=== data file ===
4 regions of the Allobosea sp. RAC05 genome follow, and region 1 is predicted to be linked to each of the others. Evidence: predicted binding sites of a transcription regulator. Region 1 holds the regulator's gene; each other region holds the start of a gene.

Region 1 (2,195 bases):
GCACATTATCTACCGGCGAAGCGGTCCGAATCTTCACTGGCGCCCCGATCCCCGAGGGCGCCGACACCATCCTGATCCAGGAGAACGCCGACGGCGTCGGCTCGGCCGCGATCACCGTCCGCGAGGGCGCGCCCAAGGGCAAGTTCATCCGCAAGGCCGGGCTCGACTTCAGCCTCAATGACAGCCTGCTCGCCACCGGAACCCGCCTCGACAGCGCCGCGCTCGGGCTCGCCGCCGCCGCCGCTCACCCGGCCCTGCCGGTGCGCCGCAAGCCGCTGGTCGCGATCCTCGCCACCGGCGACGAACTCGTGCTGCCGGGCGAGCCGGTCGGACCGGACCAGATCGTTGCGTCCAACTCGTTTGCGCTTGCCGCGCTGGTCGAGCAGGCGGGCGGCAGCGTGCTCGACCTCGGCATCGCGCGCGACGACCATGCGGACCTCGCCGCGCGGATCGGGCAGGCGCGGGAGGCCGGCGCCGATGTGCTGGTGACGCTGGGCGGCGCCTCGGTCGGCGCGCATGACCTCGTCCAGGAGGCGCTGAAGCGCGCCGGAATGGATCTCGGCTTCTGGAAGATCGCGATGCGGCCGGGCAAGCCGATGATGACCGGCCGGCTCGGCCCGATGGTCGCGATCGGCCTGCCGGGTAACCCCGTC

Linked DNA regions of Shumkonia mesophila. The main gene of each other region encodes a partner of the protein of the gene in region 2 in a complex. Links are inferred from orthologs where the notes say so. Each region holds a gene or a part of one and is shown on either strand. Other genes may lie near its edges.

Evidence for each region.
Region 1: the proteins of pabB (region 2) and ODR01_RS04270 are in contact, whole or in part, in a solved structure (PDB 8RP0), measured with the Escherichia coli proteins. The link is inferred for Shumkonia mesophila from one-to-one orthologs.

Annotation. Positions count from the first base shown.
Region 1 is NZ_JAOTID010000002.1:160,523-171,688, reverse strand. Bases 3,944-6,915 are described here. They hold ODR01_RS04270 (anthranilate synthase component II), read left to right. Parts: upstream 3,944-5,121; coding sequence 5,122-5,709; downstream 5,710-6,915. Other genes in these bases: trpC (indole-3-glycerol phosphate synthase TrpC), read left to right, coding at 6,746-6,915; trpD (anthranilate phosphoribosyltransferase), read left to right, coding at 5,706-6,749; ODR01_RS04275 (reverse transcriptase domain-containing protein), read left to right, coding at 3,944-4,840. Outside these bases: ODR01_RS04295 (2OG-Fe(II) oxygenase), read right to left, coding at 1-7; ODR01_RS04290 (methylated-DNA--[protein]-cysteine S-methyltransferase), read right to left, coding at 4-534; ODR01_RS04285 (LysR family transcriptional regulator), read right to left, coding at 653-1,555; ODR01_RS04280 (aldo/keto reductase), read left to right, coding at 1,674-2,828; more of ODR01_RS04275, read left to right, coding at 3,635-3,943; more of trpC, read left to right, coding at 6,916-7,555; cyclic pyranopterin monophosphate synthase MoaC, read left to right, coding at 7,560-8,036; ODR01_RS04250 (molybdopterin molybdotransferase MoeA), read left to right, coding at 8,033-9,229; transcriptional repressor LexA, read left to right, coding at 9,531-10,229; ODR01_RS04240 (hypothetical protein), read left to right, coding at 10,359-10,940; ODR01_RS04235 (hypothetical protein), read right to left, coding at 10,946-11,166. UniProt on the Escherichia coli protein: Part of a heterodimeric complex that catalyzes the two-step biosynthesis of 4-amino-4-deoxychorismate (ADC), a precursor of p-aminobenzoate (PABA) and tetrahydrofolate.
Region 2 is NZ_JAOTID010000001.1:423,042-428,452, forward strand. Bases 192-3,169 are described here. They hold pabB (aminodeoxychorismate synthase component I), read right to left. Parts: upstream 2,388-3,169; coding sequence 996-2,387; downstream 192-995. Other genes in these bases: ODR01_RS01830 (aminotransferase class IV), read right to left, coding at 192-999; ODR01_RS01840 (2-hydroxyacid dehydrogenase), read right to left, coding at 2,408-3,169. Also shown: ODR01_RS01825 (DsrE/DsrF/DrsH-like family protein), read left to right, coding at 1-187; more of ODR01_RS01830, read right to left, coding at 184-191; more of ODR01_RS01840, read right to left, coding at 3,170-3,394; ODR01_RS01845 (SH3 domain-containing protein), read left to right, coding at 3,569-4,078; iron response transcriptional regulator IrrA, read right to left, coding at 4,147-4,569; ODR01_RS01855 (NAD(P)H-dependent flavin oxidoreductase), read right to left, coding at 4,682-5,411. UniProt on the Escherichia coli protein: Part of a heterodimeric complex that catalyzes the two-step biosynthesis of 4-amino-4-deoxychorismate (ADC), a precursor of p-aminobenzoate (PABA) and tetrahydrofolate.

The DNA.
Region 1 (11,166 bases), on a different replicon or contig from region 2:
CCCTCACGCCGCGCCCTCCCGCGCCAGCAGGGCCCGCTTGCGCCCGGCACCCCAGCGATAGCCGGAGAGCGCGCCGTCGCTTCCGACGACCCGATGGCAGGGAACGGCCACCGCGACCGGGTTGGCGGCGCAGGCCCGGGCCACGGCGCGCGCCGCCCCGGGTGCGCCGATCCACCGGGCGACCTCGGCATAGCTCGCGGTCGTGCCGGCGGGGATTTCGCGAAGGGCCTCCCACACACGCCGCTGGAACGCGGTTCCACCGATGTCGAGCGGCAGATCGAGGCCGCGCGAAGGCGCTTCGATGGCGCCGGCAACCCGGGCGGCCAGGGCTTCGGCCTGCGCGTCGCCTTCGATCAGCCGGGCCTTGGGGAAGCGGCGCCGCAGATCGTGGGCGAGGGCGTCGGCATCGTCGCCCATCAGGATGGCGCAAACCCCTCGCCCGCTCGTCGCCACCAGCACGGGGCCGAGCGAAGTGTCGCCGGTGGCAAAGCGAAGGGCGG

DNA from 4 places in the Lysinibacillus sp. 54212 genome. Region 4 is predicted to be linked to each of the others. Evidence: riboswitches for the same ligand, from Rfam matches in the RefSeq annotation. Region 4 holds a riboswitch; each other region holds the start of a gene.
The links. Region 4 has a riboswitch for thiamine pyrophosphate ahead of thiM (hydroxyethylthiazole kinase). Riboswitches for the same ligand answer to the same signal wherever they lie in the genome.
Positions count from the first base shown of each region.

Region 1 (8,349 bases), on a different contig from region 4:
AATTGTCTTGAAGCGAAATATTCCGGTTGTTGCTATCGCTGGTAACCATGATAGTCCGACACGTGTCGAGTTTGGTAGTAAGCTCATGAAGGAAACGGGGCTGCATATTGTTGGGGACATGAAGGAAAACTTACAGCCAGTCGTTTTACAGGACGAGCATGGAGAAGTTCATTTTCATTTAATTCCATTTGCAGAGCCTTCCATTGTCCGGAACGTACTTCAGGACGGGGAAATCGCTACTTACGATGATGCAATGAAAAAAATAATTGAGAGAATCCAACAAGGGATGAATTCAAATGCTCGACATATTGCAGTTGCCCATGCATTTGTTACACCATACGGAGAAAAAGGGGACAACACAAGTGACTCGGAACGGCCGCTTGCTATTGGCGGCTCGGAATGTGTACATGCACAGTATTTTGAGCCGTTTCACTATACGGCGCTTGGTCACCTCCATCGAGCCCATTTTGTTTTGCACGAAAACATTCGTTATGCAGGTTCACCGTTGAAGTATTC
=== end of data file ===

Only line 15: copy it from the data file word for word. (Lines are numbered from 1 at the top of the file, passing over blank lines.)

Positions count from the first base shown of each region.